I think that a term that comes up a lot when we’re talking about positive thinking in a bad way that I want to talk a little bit about with you here is toxic positivity. So if you don’t know anything about toxic positivity, you can go ahead and give it a quick Google search. There are lots of articles on it. The definition that I want to share with you is from Verywell Mind. The definition is, “Toxic positivity is the belief that no matter how dire or difficult a situation is, people should maintain a positive mindset. The attitude doesn’t just stress the importance of optimism. It minimizes and denies any trace of human emotions that aren’t strictly happy or positive.”

Okay. So basically toxic positivity is being positive all the time and eliminating any of the negative thinking or negative feelings. It happens in subtle ways. So one of the most obvious examples that I like to give is silver linings. So if you get news of something and your immediate reaction is to feel a negative emotion, immediately after that if you go to, “Well the silver lining ix X, Y, Z,” and then you just focus on that, you haven’t given yourself any time to process the negative emotion. So what happens is you actually end up avoiding the negative emotion.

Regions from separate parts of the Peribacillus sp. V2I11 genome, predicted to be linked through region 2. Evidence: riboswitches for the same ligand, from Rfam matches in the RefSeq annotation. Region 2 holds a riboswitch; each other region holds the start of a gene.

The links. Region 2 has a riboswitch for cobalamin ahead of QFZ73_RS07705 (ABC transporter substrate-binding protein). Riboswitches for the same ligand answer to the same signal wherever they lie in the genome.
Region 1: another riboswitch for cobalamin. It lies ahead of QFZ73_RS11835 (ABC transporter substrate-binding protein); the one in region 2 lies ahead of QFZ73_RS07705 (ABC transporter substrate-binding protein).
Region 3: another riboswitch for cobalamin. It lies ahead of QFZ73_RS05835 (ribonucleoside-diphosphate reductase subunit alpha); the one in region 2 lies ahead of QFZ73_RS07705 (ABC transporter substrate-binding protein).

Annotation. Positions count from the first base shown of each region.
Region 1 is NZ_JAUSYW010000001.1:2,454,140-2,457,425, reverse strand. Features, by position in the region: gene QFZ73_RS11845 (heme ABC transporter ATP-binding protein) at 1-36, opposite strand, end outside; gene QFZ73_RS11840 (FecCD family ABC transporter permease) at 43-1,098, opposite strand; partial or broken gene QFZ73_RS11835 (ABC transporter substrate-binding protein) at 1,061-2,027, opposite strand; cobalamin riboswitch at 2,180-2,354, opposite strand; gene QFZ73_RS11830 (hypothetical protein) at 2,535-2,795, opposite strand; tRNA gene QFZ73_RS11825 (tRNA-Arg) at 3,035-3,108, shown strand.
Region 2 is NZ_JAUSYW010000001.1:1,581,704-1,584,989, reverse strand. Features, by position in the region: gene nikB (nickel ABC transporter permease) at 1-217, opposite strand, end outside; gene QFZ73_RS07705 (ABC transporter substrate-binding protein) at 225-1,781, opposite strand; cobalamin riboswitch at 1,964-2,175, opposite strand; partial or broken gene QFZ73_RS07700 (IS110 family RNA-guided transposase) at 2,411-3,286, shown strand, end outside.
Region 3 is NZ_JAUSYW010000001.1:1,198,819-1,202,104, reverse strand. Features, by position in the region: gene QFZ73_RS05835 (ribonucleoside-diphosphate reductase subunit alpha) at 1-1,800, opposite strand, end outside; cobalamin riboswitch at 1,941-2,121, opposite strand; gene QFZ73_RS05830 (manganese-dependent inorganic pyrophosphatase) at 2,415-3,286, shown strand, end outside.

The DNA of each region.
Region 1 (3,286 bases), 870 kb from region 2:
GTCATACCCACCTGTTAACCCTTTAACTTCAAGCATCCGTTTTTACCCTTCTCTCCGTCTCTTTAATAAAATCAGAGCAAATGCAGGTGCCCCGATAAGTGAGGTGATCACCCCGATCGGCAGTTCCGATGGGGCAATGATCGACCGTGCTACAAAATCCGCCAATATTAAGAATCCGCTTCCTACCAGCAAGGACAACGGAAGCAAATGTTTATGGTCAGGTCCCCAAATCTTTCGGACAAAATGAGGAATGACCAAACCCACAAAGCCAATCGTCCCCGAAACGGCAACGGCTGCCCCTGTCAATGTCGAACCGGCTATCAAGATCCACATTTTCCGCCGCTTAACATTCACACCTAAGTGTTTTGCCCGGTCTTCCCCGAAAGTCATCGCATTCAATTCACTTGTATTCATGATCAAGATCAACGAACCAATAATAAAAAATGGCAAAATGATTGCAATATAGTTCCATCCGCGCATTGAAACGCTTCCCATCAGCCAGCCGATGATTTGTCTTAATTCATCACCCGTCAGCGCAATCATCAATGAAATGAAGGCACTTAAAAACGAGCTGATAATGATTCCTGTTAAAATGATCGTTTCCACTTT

An example that’s come up when I’m coaching in Grow You is someone’s child is about to start daycare or school for the very first time. Ignoring the negative emotions that you have about it and trying to only look at the bright side is toxic positivity. So you deny the part of you that’s really sad that this chapter of being a baby at home is over.